In stringed instruments of the violin family, the fingerboard generally does not have frets or markings; it is glued to the neck, and its lower end extends over the top of the body down to the line between the notches of the sound holes. The underside of the section that is not glued down is hollowed out so that it does not add weight.
Since the surface of the fingerboard is subject to extreme mechanical stress during playing, it is usually made of fine-pored ebony, which is both particularly hard and can also be carved very evenly and smoothly. Simpler and more economical instruments feature other kinds of wood for the fingerboard, such as pear or beech that are blackened to resemble the higher-quality ebony. Being able to see lighter patches is thus a sign of lower-quality fingerboards, and this in turn may provide insights into the amount of effort that was put into the entire instrument ― assuming, of course, that the fingerboard was not replaced at a later date.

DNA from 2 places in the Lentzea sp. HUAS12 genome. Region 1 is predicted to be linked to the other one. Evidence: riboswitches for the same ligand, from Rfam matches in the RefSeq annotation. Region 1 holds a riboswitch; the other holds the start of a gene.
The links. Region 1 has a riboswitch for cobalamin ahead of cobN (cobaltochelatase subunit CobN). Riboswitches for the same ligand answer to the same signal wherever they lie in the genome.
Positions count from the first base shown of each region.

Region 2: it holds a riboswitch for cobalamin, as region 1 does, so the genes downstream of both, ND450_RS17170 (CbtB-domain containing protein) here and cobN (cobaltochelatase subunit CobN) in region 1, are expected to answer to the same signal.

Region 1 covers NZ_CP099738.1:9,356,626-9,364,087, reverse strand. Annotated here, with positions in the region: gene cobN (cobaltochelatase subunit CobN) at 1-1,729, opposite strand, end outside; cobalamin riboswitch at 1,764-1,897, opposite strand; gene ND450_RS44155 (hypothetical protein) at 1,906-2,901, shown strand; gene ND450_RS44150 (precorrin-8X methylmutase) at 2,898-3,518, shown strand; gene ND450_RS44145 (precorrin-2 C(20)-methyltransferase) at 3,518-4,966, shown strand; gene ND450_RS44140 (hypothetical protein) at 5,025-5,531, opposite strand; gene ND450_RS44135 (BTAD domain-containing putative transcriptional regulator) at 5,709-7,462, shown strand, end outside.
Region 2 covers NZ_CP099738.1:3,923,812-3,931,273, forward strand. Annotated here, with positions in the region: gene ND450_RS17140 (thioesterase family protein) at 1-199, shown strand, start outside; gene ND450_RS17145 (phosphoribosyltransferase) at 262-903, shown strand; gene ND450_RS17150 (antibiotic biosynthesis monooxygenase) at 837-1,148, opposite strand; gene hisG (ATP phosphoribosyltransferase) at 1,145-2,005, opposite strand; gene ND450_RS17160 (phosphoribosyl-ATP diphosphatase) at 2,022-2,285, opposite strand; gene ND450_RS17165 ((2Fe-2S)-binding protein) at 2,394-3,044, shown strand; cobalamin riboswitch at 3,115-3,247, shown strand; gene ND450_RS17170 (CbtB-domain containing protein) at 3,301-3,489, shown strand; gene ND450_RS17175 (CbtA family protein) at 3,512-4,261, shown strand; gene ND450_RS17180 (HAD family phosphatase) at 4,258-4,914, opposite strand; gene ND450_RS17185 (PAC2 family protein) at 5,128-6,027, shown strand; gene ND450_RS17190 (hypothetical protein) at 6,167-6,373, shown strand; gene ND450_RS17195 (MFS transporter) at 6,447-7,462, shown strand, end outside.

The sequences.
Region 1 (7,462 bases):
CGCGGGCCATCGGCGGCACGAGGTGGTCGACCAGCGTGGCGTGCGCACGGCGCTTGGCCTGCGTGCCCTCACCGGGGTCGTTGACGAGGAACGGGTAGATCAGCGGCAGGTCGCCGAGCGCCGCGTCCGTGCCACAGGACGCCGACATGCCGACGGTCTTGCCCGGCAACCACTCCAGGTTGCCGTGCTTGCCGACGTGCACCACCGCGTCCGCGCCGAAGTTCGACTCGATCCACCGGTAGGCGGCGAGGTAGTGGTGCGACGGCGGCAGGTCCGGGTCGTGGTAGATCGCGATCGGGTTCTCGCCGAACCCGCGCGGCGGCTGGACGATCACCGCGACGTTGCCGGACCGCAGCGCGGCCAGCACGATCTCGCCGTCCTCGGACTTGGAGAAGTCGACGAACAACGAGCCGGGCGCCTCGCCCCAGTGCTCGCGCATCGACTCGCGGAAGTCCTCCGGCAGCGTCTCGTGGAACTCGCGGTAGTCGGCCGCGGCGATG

The fingerboard widens towards the bottom in a manner that corresponds to the intervals between the strings. At the upper nut, it has a width of some 25 mm and is around 45 mm at the lower end. It is asymmetrically curved to place the strings at the ideal height for each string and every position of the left hand, making the instrument easier to play and allowing the strings to resonate freely. This is why the angle at which the fingerboard is positioned is exceptionally important in terms of musical properties, and in older stringed instruments, the position has often been corrected by integrating a wedge.